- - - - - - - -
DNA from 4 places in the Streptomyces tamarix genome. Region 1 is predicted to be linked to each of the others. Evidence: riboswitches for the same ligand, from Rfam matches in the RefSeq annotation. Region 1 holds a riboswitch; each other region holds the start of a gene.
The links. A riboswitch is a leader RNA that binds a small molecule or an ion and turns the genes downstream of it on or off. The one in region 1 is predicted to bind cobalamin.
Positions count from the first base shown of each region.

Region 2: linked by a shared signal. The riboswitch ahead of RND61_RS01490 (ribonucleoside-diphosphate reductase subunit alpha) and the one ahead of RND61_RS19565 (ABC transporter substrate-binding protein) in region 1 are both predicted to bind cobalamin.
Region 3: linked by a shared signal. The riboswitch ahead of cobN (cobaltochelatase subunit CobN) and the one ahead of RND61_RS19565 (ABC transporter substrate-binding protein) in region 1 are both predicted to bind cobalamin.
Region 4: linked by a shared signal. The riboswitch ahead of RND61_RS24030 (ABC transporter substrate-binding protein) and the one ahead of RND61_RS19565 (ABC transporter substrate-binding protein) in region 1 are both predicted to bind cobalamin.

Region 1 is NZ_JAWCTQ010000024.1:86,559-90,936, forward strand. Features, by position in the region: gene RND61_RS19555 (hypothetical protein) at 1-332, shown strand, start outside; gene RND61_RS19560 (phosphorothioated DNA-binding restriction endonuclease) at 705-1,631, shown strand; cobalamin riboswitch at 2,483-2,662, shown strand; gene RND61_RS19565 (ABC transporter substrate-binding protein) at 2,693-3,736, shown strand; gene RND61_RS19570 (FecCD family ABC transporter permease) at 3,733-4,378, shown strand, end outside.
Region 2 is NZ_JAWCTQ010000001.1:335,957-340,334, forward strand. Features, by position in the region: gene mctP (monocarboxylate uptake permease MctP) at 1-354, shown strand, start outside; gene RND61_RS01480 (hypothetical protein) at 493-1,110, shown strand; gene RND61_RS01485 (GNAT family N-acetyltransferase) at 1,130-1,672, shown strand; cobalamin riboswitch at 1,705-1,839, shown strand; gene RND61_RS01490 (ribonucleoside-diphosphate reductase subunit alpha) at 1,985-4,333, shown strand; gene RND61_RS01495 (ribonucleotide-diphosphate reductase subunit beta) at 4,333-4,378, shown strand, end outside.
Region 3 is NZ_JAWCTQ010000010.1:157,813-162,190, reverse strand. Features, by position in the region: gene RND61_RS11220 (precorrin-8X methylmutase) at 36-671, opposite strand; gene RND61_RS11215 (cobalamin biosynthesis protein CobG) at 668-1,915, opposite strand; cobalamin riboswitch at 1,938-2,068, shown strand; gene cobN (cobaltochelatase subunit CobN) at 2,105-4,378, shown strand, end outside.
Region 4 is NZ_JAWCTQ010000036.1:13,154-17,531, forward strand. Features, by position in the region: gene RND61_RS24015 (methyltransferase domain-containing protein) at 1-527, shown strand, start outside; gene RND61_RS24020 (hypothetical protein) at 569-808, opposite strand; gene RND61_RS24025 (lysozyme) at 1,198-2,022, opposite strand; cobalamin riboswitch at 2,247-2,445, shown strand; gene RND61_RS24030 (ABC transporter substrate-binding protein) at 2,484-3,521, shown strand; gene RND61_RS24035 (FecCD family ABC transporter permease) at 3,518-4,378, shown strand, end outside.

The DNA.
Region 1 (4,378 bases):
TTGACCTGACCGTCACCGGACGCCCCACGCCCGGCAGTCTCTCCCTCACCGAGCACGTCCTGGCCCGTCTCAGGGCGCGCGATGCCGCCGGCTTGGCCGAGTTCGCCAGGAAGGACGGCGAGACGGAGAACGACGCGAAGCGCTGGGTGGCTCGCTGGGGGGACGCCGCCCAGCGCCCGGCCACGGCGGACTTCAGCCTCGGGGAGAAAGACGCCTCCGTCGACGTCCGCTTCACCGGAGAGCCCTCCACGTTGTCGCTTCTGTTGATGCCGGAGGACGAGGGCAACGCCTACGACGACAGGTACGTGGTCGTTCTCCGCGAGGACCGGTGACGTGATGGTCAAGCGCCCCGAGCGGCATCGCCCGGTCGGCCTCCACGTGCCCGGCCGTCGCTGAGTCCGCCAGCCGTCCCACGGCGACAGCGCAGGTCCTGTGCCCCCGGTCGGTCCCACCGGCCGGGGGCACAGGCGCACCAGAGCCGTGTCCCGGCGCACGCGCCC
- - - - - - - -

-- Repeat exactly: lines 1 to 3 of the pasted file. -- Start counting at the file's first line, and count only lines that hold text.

DNA from 4 places in the Streptomyces tamarix genome. Region 1 is predicted to be linked to each of the others. Evidence: riboswitches for the same ligand, from Rfam matches in the RefSeq annotation. Region 1 holds a riboswitch; each other region holds the start of a gene.
The links. A riboswitch is a leader RNA that binds a small molecule or an ion and turns the genes downstream of it on or off. The one in region 1 is predicted to bind cobalamin.
Positions count from the first base shown of each region.